Opioid crisis roadmap overlooks gender
New Haven, Conn. – Women’s Health Research at Yale (WHRY) is calling on a government committee to revise its report on a coordinated response to the opioid epidemic so that it reflects the unique needs of women.
In a commentary published in the peer-reviewed journal Biology of Sex Differences, WHRY Director Carolyn M. Mazure, Ph.D., and Jill Becker, Ph.D., chair of the Biopsychology Area of the University of Michigan Psychology Department, detailed the laboratory, clinical, and epidemiological evidence showing the need for the report to endorse and encourage the research of sex and gender differences. They argued such data is necessary to generate gender-based interventions that more fully address the opioid epidemic.
“All data must be reported by sex and gender so that gender-specific treatment and prevention strategies derived from this research are provided to practitioners and the public,” the authors said. “We encourage biomedical researchers and clinical care providers, as well as the public, to insist that a successful response to the opioid crisis should highlight the importance of understanding sex and gender differences in the current opioid epidemic.”
Mazure and Becker noted that the draft report of the White House National Science and Technology Council’s Fast-Track Action Committee (FTAC) created to respond to the opioid crisis does include important concerns about maternal and neonatal exposure to opioids. But they said the draft, released in October, overlooks significant and growing data on sex and gender differences in opioid use disorder (OUD). For example, they wrote that women are more likely than men to be prescribed and use opioid analgesics and that females and males experience pain and the effects of opioids differently.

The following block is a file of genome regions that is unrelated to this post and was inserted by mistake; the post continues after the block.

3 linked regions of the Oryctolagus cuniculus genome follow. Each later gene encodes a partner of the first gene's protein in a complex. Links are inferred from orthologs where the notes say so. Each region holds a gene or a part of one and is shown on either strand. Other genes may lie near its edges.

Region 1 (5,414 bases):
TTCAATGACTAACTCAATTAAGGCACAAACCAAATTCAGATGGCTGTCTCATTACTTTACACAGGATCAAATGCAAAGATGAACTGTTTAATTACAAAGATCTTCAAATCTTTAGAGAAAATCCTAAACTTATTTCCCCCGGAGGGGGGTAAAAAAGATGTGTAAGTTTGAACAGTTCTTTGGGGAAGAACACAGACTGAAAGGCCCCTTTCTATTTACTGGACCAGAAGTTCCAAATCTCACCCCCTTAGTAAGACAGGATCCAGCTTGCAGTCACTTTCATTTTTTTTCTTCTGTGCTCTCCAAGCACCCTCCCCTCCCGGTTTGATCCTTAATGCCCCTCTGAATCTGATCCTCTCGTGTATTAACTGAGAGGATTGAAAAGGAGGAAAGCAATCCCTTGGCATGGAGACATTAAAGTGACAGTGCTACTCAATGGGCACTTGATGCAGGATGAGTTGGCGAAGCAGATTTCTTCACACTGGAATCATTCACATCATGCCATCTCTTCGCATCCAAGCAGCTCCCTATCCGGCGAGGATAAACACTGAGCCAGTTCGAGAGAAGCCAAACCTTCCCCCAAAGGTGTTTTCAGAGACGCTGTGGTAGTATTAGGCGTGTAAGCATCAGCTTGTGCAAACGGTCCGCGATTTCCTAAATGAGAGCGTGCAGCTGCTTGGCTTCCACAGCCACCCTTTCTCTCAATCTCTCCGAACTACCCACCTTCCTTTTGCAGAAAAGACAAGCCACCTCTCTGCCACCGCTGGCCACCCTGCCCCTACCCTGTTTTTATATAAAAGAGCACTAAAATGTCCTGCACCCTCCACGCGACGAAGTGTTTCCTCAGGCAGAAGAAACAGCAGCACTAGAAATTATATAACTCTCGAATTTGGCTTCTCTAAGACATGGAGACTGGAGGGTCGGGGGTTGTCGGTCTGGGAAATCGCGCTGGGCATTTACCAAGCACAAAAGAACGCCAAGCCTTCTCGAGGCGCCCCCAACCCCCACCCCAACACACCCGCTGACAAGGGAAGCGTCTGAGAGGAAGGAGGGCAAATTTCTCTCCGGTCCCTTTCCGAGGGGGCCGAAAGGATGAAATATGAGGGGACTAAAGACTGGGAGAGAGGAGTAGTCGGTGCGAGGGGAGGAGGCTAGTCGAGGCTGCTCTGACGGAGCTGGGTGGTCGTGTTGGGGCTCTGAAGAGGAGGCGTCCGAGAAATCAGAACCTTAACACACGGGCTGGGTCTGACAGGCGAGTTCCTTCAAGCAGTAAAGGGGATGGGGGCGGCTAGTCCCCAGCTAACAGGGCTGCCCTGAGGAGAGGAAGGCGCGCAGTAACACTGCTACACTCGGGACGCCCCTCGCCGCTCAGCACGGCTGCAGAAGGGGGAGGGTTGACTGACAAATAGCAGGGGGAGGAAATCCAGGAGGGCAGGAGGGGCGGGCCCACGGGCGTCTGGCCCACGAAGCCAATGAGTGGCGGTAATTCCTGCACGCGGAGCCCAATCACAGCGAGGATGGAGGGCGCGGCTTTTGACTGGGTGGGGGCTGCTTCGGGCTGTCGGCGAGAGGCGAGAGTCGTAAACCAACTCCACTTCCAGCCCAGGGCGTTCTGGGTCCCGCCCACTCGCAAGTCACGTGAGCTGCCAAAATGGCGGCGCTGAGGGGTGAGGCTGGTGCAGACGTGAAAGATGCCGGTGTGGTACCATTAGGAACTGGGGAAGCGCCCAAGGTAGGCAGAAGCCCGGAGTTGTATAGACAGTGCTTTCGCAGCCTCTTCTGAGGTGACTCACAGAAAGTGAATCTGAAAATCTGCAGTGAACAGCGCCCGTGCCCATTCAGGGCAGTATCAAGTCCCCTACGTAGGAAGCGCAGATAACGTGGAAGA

In addition, women more quickly develop addictions after first using addictive substances, and women are more likely than men to relapse after a quit attempt.
The authors also described how women with opioid addiction are more likely than men to have experienced early trauma and have been diagnosed with depression. And women with opioid addiction suffer greater functional impairment in their lives, impacting their ability to work, secure steady housing, and — because women are more often family caretakers — avoid negative effects on children.
“Our experimental models will not begin to yield the desired information until they employ appropriate models that include both females and males, and our clinical and epidemiological investigations will not uncover needed data until both women and men are studied,” the authors said. “A successful response to the opioid crisis will only be found when scientists, practitioners and the public incorporate the essential importance of understanding sex and gender differences into the solution for OUD.”
Citation: Biology of Sex Differences